Walking Around Helsinki
In 1962, at age twelve, I bought my first LP, Finlandia and other music by Jean Sibelius. Listening to The Swan of Tuonela inspired me to read the Kalevala. The Kalevala is the Finnish National Epic. I read it in 8th grade. I had long known the prayer from Finlandia. It appeared on page 73 in the 1935 Methodist Hymnal. The tune has been in every Methodist hymnal since with the title “Be Still, My Soul.” But the complete tone poem, Finlandia, is so much more than the prayer. Thanks to that LP, I loved my time in Finland, especially walking around Helsinki
One version of Finlandia is today’s Video of the Day, with excellent photography of the Finnish countryside accompanying the music. I recommend you listen to Sibelius while reading this post. And then listen to it again, after you’ve finished reading. You’ll want to catch the full minute of watching baby ducks drop out of the nest and fall down the hill into the river. That happens between minutes 5 and 6, if you want to skip ahead.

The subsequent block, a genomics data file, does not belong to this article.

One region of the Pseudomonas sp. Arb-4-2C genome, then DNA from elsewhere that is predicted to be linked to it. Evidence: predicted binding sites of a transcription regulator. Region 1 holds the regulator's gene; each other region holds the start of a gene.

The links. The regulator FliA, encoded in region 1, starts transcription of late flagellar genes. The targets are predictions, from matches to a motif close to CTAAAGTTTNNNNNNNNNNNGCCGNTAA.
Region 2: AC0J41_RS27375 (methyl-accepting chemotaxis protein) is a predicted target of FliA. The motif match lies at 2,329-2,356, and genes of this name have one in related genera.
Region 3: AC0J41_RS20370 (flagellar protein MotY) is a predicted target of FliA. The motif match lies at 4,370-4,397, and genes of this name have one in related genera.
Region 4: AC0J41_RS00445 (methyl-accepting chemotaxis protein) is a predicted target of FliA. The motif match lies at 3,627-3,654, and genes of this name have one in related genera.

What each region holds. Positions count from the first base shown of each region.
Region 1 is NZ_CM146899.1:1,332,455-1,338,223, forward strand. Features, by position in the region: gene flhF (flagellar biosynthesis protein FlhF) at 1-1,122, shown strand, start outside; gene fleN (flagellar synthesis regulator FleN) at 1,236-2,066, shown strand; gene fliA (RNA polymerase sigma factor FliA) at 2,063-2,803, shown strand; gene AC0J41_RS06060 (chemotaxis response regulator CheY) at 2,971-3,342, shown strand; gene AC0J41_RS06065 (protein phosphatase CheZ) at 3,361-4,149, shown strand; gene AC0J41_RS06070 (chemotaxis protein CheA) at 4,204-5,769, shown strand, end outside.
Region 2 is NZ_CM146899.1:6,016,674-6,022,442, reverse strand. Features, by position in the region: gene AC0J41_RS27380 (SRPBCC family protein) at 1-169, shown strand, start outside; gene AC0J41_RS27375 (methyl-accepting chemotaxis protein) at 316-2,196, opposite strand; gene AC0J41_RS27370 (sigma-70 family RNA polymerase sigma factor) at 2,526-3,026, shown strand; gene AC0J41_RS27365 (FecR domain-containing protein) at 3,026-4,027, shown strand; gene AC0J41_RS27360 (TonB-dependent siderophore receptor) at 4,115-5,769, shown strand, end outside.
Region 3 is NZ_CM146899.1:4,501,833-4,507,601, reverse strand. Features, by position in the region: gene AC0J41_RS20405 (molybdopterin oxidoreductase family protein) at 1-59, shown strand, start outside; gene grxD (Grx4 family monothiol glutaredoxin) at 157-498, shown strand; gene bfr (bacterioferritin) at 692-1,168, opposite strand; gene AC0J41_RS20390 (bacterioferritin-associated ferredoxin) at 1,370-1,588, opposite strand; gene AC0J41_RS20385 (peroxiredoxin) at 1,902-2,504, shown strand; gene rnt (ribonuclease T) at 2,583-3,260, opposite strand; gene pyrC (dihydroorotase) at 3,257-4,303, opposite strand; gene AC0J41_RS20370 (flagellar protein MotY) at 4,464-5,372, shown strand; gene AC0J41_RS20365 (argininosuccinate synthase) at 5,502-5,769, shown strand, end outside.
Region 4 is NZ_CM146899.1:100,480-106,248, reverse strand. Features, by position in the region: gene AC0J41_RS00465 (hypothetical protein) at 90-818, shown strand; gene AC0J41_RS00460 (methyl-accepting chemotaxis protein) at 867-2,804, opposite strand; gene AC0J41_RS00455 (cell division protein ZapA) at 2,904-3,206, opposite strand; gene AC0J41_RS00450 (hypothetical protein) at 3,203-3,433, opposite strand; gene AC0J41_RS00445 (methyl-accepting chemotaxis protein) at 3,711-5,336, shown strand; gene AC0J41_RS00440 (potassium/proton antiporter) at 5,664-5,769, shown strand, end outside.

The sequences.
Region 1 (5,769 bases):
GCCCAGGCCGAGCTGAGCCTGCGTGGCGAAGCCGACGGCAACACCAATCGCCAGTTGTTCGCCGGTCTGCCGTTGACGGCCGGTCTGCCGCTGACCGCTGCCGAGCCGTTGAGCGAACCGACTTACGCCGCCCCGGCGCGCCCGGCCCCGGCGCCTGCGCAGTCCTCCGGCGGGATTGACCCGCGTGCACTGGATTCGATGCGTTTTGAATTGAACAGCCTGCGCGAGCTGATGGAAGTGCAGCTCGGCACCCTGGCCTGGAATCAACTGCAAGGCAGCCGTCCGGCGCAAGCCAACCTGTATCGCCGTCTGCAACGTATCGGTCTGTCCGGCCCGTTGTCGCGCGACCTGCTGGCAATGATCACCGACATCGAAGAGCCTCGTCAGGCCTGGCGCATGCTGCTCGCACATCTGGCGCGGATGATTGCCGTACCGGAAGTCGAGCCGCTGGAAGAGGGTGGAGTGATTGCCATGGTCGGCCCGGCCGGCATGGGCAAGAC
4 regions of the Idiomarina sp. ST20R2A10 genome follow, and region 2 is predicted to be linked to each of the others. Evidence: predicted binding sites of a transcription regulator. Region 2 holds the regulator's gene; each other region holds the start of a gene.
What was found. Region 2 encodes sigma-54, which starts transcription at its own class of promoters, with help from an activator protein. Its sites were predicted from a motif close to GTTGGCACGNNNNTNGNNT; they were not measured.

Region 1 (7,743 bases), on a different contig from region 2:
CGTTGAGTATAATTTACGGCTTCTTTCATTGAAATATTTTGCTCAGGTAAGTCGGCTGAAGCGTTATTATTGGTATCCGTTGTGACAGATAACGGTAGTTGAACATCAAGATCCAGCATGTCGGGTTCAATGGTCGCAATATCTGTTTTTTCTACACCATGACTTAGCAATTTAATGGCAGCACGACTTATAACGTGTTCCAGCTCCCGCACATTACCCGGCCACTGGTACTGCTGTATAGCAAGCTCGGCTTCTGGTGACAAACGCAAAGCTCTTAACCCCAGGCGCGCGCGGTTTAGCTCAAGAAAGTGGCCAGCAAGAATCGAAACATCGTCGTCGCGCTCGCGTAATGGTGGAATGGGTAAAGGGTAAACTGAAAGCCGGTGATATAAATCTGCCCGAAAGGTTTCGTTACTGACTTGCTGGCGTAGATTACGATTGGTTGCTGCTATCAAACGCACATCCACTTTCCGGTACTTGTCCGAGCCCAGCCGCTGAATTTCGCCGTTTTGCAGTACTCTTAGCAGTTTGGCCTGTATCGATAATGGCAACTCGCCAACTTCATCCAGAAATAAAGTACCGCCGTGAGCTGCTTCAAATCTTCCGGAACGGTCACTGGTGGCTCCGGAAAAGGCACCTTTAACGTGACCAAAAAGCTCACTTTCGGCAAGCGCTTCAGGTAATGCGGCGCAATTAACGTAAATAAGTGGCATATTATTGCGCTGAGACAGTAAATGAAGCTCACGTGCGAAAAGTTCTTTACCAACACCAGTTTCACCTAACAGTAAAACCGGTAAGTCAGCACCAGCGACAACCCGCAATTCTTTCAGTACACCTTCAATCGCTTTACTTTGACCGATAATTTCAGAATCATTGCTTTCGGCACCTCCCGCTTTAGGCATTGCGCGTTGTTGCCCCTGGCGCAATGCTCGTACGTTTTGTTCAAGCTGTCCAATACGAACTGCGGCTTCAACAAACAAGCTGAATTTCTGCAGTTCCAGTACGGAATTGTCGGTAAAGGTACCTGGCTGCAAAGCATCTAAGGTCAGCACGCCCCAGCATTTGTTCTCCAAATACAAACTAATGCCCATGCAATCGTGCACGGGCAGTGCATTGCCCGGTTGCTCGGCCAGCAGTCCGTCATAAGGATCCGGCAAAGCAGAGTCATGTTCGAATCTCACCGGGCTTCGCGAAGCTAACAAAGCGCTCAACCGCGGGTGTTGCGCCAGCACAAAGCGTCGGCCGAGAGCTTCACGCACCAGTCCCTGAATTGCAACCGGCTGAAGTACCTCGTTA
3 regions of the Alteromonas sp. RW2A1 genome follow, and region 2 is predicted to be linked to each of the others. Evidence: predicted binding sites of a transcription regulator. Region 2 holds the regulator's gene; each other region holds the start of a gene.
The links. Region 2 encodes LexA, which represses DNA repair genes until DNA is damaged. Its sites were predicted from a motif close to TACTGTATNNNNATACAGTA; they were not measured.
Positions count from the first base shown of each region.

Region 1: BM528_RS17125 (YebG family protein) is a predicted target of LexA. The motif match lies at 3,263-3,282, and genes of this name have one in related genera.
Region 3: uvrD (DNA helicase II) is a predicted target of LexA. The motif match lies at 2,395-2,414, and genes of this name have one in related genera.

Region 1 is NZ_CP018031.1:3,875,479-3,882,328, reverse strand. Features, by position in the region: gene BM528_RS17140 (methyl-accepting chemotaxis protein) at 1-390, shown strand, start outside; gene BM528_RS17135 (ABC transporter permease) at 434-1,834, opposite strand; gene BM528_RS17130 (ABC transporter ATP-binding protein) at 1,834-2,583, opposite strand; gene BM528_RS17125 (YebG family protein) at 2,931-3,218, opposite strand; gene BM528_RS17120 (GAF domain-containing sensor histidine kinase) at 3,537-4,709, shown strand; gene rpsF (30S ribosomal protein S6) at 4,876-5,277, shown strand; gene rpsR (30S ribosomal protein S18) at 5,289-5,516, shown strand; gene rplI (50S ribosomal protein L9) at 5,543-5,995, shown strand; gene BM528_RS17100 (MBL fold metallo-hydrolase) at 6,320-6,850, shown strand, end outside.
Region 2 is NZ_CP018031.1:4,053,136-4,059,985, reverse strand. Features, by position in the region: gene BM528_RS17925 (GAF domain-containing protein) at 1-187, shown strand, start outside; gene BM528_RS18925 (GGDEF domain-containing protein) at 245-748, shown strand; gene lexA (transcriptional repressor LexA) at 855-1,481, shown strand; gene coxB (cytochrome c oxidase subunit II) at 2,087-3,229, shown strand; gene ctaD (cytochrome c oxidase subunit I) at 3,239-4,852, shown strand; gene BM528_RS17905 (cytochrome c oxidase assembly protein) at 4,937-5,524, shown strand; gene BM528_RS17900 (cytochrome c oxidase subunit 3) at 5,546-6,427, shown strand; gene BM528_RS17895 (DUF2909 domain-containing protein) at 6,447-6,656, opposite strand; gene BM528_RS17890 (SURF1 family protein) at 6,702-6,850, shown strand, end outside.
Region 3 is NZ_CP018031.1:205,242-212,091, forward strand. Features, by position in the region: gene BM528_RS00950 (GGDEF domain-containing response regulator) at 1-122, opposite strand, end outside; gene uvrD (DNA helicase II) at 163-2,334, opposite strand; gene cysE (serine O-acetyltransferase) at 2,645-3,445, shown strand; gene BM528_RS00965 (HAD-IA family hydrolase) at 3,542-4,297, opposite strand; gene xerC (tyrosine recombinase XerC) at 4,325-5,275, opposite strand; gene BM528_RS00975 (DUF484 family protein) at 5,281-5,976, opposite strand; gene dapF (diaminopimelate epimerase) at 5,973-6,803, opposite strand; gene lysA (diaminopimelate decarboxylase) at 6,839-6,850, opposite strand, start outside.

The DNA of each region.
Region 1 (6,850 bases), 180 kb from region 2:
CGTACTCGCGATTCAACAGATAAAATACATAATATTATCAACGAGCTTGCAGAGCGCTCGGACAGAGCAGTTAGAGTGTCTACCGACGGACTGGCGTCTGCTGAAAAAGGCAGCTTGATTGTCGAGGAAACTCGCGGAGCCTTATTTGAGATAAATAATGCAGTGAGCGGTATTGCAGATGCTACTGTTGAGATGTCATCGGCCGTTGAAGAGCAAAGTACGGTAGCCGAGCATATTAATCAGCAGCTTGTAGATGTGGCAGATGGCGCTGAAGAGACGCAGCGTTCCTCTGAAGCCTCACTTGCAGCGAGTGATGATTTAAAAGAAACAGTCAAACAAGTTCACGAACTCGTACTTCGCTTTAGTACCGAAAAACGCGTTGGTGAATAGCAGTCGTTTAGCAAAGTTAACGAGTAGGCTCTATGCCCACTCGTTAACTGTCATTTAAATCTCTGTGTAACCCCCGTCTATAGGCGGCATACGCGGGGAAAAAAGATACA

Arriving in Helsinki
On March 16th, I posted about traveling to Finland to see the production of the largest rya tapestry in the world. I spoke then about flying for 17 hours from Los Angeles to Helsinki on FinnAir. My host, Eeva Pinomaa, met me at the airport and drove me to my hotel. When planning the trip, I had explained to Eeva that I knew nothing about lodging in Finland, and asked for her recommendation. She told me that most Americans stayed at the Marski or the Palace. The Marski is at the downtown end of the Esplanade and the Palace overlooks the harbor. I replied that I had no desire to stay where “most Americans stayed.”